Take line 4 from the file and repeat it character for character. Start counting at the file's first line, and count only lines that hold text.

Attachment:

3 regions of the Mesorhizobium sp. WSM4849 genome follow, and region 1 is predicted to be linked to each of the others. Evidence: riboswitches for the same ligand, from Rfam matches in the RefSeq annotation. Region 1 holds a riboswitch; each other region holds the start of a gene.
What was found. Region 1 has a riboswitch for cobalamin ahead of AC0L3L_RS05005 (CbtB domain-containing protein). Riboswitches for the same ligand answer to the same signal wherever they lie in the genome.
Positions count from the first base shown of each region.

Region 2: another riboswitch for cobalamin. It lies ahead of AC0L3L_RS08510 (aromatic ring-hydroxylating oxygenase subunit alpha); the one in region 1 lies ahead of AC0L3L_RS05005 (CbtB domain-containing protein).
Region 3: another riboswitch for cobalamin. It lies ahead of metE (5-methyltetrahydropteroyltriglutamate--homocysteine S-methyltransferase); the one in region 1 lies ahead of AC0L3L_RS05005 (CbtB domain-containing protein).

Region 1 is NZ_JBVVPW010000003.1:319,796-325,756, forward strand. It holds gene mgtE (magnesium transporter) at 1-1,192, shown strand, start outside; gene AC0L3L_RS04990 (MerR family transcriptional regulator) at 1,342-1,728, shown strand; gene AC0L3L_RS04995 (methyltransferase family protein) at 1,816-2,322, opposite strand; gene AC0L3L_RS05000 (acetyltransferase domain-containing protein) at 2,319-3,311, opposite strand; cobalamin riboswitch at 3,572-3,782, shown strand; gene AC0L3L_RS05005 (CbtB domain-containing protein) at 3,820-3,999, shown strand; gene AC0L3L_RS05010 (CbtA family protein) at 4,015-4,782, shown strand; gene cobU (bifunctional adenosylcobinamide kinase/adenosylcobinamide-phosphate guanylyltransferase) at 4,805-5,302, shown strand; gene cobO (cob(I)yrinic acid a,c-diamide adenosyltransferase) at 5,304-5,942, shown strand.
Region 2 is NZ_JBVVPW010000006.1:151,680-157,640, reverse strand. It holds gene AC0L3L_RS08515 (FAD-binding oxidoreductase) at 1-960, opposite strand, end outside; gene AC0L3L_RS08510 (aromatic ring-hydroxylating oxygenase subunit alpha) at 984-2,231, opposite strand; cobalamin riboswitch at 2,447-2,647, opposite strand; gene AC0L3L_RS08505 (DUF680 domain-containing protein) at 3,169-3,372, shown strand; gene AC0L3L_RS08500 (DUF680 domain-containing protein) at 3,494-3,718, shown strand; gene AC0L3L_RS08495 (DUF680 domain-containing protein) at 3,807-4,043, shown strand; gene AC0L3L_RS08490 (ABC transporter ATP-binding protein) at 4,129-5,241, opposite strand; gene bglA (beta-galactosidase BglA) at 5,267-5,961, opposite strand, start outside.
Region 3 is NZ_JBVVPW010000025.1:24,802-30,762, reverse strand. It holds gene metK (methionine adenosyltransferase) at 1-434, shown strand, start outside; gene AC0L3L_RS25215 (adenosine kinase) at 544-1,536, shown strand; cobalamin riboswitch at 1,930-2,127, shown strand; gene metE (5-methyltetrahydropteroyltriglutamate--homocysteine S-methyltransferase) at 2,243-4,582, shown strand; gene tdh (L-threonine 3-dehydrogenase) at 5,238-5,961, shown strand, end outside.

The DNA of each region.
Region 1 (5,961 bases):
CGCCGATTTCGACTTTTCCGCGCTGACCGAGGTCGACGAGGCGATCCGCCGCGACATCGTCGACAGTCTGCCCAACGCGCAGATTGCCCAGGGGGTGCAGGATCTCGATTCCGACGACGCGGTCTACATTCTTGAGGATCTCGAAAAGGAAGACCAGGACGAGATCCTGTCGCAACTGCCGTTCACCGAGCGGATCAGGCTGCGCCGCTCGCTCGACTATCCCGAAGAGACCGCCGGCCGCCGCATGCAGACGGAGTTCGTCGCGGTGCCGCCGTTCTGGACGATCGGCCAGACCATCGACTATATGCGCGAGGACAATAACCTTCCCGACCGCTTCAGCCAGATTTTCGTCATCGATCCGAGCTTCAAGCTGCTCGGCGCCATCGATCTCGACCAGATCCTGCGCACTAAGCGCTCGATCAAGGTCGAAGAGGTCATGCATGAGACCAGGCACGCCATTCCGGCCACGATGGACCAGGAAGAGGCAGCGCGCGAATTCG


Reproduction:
Region 2: another riboswitch for cobalamin. It lies ahead of AC0L3L_RS08510 (aromatic ring-hydroxylating oxygenase subunit alpha); the one in region 1 lies ahead of AC0L3L_RS05005 (CbtB domain-containing protein).